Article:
Yesterday, Phoenix set a new temperature record of 110F for May 19, exceeding the old record of 105F but well short of the May record (set in 1910) of 114F.
The media of course wants to blame it on CO2, but, if one really wants to assign a cause other than just normal random variation, it would be more correct to blame "pavement." My son and I ran a series of urban heat island tests in Phoenix, and found evening temperatures at the official temperature measurement point in the center of town (at the airport) to be 8-10F higher than the outlying areas. The daytime UHI effect is probably less, but could easily be 5F or higher. As further evidence, a small town just outside of the Phoenix urban heat island, called Sacaton, was well short of any temperature records yesterday (Sacaton was the end point of our second, southerly, UHI temperature run).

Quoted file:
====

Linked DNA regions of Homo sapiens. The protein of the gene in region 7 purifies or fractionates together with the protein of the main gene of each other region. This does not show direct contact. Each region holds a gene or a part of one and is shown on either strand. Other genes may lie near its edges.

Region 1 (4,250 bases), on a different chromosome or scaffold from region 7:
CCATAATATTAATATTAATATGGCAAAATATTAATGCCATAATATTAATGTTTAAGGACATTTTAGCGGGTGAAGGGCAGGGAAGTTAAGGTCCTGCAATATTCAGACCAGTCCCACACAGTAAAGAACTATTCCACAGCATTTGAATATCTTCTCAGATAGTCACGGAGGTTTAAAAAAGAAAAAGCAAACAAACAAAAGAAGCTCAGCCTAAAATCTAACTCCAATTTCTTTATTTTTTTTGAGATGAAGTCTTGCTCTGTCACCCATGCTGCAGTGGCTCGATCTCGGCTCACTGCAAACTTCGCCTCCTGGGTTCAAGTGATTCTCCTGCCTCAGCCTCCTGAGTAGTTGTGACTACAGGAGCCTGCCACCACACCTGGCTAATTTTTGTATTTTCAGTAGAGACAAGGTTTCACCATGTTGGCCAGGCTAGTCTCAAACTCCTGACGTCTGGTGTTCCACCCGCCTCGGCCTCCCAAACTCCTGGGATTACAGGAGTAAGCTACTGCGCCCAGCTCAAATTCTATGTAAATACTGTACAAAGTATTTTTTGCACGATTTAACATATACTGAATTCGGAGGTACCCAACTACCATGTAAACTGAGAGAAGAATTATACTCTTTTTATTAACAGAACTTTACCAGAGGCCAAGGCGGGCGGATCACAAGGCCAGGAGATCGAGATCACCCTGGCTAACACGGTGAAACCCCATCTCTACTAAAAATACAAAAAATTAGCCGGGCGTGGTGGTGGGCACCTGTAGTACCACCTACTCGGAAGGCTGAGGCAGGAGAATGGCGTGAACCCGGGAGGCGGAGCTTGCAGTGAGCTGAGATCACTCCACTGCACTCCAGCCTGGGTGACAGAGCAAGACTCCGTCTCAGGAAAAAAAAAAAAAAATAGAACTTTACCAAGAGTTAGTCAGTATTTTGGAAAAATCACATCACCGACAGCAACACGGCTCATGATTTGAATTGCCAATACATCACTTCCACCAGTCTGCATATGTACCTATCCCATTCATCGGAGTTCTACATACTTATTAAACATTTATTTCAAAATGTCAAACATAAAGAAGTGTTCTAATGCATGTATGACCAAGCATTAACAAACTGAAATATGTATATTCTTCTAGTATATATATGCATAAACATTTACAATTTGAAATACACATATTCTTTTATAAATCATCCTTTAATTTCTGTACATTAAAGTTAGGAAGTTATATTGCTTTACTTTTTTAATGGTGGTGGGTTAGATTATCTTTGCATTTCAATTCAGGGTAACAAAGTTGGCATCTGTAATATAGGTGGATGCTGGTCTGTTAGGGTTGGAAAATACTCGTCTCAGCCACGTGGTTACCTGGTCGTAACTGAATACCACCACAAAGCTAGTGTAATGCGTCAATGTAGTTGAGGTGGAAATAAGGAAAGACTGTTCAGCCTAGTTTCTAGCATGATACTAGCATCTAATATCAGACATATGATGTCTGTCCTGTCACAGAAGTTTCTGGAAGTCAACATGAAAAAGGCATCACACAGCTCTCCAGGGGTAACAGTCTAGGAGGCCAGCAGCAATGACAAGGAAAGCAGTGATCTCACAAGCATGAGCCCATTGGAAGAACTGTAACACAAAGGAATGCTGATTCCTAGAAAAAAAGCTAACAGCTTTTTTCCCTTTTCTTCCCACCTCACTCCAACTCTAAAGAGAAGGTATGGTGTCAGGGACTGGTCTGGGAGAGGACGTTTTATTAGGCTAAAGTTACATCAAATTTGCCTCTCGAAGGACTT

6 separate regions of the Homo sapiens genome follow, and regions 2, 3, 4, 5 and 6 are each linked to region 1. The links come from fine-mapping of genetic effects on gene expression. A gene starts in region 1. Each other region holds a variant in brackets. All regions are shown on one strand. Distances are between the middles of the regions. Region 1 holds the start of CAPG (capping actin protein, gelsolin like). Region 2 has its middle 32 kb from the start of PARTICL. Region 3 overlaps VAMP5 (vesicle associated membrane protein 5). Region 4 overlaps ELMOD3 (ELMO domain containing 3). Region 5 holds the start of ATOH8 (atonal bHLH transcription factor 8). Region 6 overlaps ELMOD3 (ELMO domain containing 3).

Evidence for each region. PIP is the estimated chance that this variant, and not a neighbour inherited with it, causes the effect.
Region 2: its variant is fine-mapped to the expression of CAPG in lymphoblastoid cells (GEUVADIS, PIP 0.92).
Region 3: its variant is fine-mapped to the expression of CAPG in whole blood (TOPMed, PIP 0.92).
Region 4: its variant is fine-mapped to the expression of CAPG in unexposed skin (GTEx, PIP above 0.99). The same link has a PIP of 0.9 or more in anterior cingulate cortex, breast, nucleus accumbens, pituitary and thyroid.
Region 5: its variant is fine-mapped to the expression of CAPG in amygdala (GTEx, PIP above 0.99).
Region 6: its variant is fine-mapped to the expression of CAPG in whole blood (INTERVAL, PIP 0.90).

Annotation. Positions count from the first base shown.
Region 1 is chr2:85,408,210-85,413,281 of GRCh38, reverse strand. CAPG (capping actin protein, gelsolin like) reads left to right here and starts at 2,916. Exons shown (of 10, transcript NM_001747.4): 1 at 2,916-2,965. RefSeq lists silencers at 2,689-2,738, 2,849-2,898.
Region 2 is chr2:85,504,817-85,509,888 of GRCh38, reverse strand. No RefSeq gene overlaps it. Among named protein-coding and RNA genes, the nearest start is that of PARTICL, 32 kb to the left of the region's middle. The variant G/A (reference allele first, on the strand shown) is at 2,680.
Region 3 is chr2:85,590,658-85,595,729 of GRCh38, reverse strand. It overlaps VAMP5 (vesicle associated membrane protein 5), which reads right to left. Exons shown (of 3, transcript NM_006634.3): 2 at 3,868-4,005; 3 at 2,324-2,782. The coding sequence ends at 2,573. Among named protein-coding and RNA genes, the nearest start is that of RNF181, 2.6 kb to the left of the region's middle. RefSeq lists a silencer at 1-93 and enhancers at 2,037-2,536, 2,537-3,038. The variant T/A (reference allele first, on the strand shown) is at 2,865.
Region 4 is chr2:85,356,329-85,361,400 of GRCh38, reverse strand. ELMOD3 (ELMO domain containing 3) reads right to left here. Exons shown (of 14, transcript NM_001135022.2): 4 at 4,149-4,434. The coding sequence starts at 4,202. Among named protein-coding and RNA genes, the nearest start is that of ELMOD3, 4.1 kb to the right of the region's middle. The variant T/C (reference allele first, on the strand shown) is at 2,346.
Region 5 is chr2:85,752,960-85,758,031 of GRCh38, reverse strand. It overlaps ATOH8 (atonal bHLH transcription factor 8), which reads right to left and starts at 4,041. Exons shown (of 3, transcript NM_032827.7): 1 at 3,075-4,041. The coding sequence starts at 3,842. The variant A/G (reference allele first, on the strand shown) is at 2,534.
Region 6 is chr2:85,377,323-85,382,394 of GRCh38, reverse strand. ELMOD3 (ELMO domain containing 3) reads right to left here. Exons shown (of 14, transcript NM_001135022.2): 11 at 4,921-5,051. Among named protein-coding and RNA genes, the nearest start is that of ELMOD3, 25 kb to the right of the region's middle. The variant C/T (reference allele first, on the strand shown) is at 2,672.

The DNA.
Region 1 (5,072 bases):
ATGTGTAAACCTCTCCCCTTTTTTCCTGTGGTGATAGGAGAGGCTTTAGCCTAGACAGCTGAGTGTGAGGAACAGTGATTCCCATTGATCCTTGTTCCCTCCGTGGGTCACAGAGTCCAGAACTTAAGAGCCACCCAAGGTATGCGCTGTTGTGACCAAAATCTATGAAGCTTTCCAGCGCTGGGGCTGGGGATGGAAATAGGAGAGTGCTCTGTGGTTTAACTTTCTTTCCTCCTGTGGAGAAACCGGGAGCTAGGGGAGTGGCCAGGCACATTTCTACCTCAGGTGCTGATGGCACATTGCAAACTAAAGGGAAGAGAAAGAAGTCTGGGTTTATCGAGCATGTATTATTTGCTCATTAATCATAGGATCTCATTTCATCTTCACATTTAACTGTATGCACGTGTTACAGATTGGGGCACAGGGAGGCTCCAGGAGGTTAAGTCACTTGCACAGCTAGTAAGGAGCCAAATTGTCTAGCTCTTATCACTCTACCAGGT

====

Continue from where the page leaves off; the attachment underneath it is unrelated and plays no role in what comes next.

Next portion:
Here, by the way, is the site survey my son and I conducted on the Sacaton temperature measurement station. Bruce Hall has a great analysis demonstrating that, contrary to what one might expect, we have actually been setting fewer new state temperature records than we have in the past.